The Springfield, IL Walk to Defeat ALS is June 10th at Southwind Park, and the St. Louis Walk will be held on June 24th at Forest Park.  Register today at www.WalktoDefeatALS.org


Dave Van de Riet joined the ALS Association St. Louis Regional Chapter’s Board of Directors in 2006 and became St. Louis Walk Chair the same year.  Since 2012, Dave has also served as the Board Chair of the St. Louis Chapter. Dave’s Dad, Ray Van de Riet Sr, was diagnosed with ALS in 1995 and passed away in July 2000.  The entire Van de Riet Family formed their Walk team – The Globemasters – in 2001 and continue to participate each year in the St. Louis Walk to Defeat ALS.

ALS Caregiving – Preserving Your Relationship with Your Partner

Illness, including ALS, can attack without warning and can happen to anyone. No two people with ALS are living in the same situation and no two ALS illness courses will exact the same toll. But all couples, where one partner is placed in the dual roles of loving partner and personal care provider, will experience the greatest test on a marriage and that of their commitment to it.  It is essential that couples continue to function as partners, and not become only patient and caregiver.

With the physical changes brought on by ALS, comes a shift in the balance of power that is naturally created in all relationships.   As one partner becomes less physically able; the other becomes more physically active to make sure that the household functions, the kids are raised and/or cared for, and provide physical care and emotional support for their loved one.  Without paying attention to our emotions, resentment can easily crop into our lives.

How To Preserve The Relationship?

  1. Maintain equality within the relationship and find ways for both partners to make significant and meaningful contributions. Take advantage of the resources available to you. The power of technology can allow a person with very little controlled muscle movement to become an active member of the family and its day to day operations.
  2. Keep communication open through family meetings and make decisions as a team. Remember, to try and end the ALS journey as you started it, a team fighting together.
  3. Focus on your Relationship: Research indicates that the better you feel about your relationship with the person receiving care, the less stress you will have. Talk with him or her. Get counseling. If there is serious conflict, invite a third person–one you both know and trust–to help mediate. The results can be gratifying: spouses with the highest morale generally attribute it to the continuing companionship and good relationship they have with their partners, which can also help sex lives to stay healthy.
  4. Get help! Take advantage of resources available – especially respite care. This allows caregivers to get away from relentless and potentially overwhelming responsibilities for an hour, a day or several weeks by having skilled care personnel stay in the home, or by having their partner stay in a facility which provides an appropriate level of care.   Most caregivers report that providing personal care for their spouse takes away from the sexual intimacy needed to maintain strong bonds of marriage.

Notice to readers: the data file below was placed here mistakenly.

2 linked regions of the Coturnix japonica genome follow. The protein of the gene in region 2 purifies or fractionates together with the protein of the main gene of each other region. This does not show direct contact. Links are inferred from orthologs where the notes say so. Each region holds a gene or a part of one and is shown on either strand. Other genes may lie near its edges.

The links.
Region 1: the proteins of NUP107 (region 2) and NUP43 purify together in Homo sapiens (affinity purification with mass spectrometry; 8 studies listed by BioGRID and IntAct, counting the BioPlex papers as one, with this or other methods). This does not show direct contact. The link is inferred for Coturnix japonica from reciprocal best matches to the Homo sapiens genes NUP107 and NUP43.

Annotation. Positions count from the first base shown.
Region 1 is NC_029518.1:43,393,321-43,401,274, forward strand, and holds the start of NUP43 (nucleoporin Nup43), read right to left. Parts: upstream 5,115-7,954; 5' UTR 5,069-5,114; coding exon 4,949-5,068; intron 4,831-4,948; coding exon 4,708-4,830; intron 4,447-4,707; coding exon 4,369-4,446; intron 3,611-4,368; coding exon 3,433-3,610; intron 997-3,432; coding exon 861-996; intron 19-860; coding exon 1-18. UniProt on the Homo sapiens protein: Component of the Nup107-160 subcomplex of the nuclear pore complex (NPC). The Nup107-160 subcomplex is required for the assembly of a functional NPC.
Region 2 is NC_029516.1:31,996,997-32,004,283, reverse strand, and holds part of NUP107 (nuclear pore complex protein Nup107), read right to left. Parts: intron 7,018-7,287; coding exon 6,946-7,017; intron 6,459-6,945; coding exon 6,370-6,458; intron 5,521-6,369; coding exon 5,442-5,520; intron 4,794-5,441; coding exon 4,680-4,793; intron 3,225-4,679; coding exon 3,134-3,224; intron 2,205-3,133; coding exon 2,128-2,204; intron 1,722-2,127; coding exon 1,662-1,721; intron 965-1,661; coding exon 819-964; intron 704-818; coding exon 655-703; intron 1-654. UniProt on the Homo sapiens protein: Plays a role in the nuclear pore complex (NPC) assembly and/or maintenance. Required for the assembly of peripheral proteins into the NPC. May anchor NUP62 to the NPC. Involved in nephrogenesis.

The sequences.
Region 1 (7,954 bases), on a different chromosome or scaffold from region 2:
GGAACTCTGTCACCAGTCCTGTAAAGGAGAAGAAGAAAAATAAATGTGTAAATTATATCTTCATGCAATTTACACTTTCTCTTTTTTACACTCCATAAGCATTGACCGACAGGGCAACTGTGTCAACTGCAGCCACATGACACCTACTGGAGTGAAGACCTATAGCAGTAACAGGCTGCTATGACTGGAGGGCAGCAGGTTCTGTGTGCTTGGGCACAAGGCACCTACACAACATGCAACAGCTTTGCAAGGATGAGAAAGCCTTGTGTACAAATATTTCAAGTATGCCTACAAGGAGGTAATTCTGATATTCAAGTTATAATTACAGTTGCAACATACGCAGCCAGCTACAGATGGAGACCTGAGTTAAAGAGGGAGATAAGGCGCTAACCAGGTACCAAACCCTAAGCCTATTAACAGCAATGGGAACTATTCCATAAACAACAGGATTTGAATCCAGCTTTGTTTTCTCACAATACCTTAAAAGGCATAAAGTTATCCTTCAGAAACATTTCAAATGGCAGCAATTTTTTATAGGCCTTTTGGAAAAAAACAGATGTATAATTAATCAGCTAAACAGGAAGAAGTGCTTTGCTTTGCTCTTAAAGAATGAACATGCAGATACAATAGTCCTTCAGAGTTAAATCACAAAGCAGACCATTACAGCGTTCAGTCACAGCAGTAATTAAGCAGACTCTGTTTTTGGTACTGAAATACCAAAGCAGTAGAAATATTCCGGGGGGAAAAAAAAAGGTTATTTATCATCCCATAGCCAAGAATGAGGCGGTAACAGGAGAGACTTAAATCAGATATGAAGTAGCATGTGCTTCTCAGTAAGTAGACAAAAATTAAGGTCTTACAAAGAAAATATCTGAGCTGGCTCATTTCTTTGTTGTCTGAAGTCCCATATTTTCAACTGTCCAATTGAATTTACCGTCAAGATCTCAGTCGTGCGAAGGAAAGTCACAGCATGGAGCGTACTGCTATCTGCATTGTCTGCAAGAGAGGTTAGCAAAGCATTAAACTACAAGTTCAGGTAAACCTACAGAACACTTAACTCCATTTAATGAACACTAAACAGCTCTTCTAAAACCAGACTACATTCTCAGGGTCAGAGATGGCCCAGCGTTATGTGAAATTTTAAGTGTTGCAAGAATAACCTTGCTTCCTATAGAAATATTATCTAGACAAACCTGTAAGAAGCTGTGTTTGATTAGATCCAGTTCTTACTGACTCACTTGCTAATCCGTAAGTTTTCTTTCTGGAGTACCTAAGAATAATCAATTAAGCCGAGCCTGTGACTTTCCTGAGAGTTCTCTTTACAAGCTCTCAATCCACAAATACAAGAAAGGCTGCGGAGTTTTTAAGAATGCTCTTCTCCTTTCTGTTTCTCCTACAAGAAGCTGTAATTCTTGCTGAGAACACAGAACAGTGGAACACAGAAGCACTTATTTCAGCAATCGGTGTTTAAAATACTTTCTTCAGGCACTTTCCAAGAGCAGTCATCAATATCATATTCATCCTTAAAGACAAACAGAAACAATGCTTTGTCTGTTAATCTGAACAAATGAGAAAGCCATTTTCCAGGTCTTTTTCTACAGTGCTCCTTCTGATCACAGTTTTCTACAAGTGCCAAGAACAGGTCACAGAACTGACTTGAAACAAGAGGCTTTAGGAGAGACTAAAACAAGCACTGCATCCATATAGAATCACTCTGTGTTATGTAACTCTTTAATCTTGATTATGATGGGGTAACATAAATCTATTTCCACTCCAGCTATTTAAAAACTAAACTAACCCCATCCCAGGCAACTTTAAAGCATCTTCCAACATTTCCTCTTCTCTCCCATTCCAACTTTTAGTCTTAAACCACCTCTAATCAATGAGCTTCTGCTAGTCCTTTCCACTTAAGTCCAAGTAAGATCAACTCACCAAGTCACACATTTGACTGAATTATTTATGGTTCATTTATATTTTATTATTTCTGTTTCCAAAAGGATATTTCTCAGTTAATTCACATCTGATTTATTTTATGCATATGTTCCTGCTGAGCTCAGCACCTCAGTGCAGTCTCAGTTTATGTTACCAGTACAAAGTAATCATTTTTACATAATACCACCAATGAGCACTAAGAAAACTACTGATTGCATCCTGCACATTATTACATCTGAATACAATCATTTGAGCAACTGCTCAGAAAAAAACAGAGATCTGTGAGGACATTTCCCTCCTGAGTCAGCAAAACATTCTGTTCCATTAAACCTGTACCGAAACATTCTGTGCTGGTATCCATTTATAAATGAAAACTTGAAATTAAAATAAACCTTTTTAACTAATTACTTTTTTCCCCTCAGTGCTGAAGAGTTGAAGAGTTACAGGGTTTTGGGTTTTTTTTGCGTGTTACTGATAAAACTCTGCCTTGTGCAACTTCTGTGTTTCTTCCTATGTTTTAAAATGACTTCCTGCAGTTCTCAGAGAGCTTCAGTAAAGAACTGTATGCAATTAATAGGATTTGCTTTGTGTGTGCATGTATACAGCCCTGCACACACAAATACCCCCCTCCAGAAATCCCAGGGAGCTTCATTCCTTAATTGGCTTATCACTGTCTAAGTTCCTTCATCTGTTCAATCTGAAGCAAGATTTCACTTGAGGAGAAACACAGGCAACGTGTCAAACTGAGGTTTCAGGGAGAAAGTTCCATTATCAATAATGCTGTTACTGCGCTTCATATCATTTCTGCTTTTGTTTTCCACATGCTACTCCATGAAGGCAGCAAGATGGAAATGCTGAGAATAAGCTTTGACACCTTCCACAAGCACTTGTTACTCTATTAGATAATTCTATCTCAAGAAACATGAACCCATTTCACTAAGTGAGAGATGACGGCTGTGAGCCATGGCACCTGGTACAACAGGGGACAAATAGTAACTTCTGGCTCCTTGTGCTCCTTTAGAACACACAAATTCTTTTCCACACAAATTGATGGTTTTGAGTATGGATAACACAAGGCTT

5. Stay Independent and Avoid Isolation:  Keep in touch with friends, have people over/visit them, going out independently will help decrease isolation and foster independence.  Not many married couples, independent of ALS, spend 24 hours together and do all activities together
  6. Pay attention to each other’s health, both physical and emotional. Honor each other’s need to manage stress, relieve frustration and grieve by taking enough time for themselves.
  7. Manage Stress – Stress can cause physical and emotional exhaustion. Its symptoms include diminishing self-esteem, a negative attitude, a loss of concern for others, a loss of focus on your own life. If let unattended for caregiver’s, it can lead to burnout – It’s real and It happens!
  8. Get Your Finances in Order: Regardless of how little or how much you have, get some help sorting through insurance policies, retirement programs, social security and other government entitlements to find out what there really is to draw on. Keep in mind that specific benefits and programs change from year to year, so re-check periodically. This will help to minimize endless worry about financial strain.
  9. Accept Help: Don’t try to manage ALS all alone.  Taking advantage of the offers of help that come from family and friends, can make time to be set aside as couple time. It is important to continue dating activities, or those activities celebrating your love for each other that were in place prior to ALS.

You may not be able to do anything about ALS being in your life, but you control how it impacts your time, energy, attitude and quality of life.   Finding ways to acknowledge and nurture your personal life will bring new energy and enthusiasm into your life as a partner, patient, friend or caregiver.   Even the strongest individuals, and marriages may need extra concern and help along the path of ALS.

For more information and resources on caregiving, please visit http://www.alsa-stl.org.

Welcome to our blog: ALS Connect

Welcome to The ALS Association St. Louis Regional Chapter’s new blog – ALS Connect.  We’re excited to provide a space to share news, updates and other content with you, while also offering an opportunity for us to learn and interact with our friends in the ALS community.

Here you’ll find stories, resources for caregivers, local event updates, research and advocacy news, as well as details on opportunities to engage with our Chapter and supporters.

We hope that you’ll find this a place where you can express your thoughts and share your perspectives. We look forward to growing with you as we embark on this new journey.  Thanks for stopping by!